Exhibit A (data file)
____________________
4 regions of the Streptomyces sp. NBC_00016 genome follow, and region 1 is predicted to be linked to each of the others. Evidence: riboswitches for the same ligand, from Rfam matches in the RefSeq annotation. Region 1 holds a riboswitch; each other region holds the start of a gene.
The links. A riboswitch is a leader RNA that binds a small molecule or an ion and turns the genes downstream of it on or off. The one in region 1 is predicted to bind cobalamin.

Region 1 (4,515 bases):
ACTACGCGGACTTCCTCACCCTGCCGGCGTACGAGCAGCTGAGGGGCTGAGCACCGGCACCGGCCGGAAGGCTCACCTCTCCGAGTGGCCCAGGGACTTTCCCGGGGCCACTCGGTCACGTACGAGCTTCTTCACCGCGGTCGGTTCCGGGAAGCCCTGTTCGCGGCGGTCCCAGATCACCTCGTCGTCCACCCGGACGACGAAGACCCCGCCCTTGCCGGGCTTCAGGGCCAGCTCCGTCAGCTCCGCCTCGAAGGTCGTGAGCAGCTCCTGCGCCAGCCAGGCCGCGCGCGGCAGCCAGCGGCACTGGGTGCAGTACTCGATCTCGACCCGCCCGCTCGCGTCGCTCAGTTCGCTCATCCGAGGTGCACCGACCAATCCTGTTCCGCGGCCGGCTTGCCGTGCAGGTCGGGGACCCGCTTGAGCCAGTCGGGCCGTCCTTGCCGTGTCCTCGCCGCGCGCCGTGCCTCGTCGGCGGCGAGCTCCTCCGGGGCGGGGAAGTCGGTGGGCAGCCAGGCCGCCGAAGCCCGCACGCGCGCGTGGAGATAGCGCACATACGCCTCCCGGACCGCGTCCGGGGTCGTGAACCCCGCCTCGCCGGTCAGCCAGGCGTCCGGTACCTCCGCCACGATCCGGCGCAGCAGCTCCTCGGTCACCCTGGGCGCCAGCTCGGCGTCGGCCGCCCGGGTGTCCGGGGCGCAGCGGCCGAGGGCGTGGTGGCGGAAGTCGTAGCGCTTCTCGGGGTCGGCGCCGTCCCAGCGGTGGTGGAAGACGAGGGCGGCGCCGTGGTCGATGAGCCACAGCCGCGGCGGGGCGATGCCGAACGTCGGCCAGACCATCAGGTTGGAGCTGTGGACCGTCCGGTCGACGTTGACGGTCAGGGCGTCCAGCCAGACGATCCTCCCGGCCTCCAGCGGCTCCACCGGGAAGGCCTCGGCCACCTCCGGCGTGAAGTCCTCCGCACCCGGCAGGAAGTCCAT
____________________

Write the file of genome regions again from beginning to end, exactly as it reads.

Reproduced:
4 regions of the Streptomyces sp. NBC_00016 genome follow, and region 1 is predicted to be linked to each of the others. Evidence: riboswitches for the same ligand, from Rfam matches in the RefSeq annotation. Region 1 holds a riboswitch; each other region holds the start of a gene.
The links. A riboswitch is a leader RNA that binds a small molecule or an ion and turns the genes downstream of it on or off. The one in region 1 is predicted to bind cobalamin.

Region 1 (4,515 bases):
ACTACGCGGACTTCCTCACCCTGCCGGCGTACGAGCAGCTGAGGGGCTGAGCACCGGCACCGGCCGGAAGGCTCACCTCTCCGAGTGGCCCAGGGACTTTCCCGGGGCCACTCGGTCACGTACGAGCTTCTTCACCGCGGTCGGTTCCGGGAAGCCCTGTTCGCGGCGGTCCCAGATCACCTCGTCGTCCACCCGGACGACGAAGACCCCGCCCTTGCCGGGCTTCAGGGCCAGCTCCGTCAGCTCCGCCTCGAAGGTCGTGAGCAGCTCCTGCGCCAGCCAGGCCGCGCGCGGCAGCCAGCGGCACTGGGTGCAGTACTCGATCTCGACCCGCCCGCTCGCGTCGCTCAGTTCGCTCATCCGAGGTGCACCGACCAATCCTGTTCCGCGGCCGGCTTGCCGTGCAGGTCGGGGACCCGCTTGAGCCAGTCGGGCCGTCCTTGCCGTGTCCTCGCCGCGCGCCGTGCCTCGTCGGCGGCGAGCTCCTCCGGGGCGGGGAAGTCGGTGGGCAGCCAGGCCGCCGAAGCCCGCACGCGCGCGTGGAGATAGCGCACATACGCCTCCCGGACCGCGTCCGGGGTCGTGAACCCCGCCTCGCCGGTCAGCCAGGCGTCCGGTACCTCCGCCACGATCCGGCGCAGCAGCTCCTCGGTCACCCTGGGCGCCAGCTCGGCGTCGGCCGCCCGGGTGTCCGGGGCGCAGCGGCCGAGGGCGTGGTGGCGGAAGTCGTAGCGCTTCTCGGGGTCGGCGCCGTCCCAGCGGTGGTGGAAGACGAGGGCGGCGCCGTGGTCGATGAGCCACAGCCGCGGCGGGGCGATGCCGAACGTCGGCCAGACCATCAGGTTGGAGCTGTGGACCGTCCGGTCGACGTTGACGGTCAGGGCGTCCAGCCAGACGATCCTCCCGGCCTCCAGCGGCTCCACCGGGAAGGCCTCGGCCACCTCCGGCGTGAAGTCCTCCGCACCCGGCAGGAAGTCCAT